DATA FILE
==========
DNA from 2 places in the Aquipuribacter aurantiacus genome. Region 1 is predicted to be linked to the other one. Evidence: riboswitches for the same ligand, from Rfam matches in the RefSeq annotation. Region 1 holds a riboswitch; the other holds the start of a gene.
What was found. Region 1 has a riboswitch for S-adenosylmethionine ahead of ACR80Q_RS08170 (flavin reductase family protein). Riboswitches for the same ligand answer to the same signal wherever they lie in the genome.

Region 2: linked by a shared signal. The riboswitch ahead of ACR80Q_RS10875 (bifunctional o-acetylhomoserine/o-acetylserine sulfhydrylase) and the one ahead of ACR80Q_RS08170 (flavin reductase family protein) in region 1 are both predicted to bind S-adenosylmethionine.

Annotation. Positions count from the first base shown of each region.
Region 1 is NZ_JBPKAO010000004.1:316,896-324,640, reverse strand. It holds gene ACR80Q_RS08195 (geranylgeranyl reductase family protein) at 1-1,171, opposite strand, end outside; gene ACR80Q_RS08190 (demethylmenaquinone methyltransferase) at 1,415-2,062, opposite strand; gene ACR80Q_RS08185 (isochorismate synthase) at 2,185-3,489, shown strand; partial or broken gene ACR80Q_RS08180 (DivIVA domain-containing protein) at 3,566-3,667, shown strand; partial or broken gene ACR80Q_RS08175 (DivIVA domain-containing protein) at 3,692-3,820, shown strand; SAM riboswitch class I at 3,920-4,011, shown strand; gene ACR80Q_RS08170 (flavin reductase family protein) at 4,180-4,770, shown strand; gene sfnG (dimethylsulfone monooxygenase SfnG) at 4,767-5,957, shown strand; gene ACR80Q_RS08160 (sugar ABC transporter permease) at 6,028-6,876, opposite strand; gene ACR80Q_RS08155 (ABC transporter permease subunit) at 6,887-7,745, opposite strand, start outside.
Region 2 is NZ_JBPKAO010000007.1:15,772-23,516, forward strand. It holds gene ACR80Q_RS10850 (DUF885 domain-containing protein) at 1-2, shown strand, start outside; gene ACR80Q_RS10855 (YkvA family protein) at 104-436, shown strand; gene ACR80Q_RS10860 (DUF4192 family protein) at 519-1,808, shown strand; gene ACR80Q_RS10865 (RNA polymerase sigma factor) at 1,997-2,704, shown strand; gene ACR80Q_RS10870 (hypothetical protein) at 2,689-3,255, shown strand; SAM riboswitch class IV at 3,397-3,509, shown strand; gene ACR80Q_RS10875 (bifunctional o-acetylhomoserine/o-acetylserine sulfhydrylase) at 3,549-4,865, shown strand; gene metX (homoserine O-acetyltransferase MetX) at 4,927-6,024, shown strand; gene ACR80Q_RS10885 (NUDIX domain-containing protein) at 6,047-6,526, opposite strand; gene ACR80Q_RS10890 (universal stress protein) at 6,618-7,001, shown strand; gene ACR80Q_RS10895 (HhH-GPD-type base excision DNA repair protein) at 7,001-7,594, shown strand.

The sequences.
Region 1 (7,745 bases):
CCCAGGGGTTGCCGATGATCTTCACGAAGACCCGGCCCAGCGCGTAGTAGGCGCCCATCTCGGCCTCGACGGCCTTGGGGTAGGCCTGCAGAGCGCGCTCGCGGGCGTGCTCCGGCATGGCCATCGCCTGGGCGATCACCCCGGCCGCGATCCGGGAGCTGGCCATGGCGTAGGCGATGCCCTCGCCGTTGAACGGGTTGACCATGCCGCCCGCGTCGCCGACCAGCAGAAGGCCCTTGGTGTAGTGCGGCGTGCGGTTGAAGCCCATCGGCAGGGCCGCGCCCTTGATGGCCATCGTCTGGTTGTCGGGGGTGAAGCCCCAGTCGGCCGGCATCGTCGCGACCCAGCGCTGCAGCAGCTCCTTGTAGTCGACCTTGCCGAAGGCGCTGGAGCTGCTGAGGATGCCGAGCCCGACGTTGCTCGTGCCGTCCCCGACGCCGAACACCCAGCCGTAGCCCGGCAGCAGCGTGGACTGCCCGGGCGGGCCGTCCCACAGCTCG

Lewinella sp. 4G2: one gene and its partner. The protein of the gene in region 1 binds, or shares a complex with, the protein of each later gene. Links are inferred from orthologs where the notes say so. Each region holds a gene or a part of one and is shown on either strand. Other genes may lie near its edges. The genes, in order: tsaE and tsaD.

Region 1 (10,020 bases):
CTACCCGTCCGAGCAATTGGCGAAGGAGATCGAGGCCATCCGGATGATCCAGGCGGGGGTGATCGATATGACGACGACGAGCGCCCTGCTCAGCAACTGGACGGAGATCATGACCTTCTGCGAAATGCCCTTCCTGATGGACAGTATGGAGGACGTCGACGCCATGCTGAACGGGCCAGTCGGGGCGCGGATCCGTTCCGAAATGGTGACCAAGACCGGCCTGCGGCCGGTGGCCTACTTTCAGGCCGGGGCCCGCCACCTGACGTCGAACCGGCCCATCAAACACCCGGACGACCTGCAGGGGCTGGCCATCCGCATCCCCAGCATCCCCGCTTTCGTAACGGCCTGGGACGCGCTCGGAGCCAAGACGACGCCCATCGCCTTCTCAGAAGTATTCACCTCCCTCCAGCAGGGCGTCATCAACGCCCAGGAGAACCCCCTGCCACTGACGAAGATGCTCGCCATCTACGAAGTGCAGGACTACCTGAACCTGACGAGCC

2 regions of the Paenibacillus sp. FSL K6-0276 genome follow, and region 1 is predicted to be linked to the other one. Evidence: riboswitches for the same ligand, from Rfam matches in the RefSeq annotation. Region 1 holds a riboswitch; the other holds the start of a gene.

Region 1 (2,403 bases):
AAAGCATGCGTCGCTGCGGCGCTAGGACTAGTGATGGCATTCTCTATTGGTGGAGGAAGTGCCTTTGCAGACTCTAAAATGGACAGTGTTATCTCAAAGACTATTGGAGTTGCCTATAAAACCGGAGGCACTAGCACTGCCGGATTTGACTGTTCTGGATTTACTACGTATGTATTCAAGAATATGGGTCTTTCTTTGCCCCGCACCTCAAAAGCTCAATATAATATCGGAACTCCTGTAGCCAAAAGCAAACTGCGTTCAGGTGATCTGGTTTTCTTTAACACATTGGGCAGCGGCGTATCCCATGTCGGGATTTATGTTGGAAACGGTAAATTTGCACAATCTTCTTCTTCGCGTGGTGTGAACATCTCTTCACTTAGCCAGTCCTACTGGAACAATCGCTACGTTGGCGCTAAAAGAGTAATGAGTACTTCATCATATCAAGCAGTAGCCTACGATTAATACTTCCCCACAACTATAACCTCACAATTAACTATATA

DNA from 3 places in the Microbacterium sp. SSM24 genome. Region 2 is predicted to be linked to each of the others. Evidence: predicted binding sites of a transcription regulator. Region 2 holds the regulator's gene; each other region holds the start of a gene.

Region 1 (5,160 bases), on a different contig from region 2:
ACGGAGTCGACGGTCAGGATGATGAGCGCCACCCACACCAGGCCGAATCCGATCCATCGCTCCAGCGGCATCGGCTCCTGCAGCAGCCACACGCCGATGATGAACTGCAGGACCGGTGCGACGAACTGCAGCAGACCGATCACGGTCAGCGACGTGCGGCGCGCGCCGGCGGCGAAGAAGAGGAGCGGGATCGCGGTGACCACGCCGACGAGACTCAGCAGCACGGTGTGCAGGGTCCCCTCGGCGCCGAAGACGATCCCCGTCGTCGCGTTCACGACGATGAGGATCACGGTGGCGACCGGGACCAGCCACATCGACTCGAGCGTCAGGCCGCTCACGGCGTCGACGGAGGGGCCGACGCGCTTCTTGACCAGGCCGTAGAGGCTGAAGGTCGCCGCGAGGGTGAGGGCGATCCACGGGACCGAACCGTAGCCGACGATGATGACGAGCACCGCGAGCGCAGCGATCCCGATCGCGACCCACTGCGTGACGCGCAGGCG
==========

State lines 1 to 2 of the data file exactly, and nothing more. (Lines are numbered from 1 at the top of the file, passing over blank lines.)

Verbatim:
DNA from 2 places in the Aquipuribacter aurantiacus genome. Region 1 is predicted to be linked to the other one. Evidence: riboswitches for the same ligand, from Rfam matches in the RefSeq annotation. Region 1 holds a riboswitch; the other holds the start of a gene.
What was found. Region 1 has a riboswitch for S-adenosylmethionine ahead of ACR80Q_RS08170 (flavin reductase family protein). Riboswitches for the same ligand answer to the same signal wherever they lie in the genome.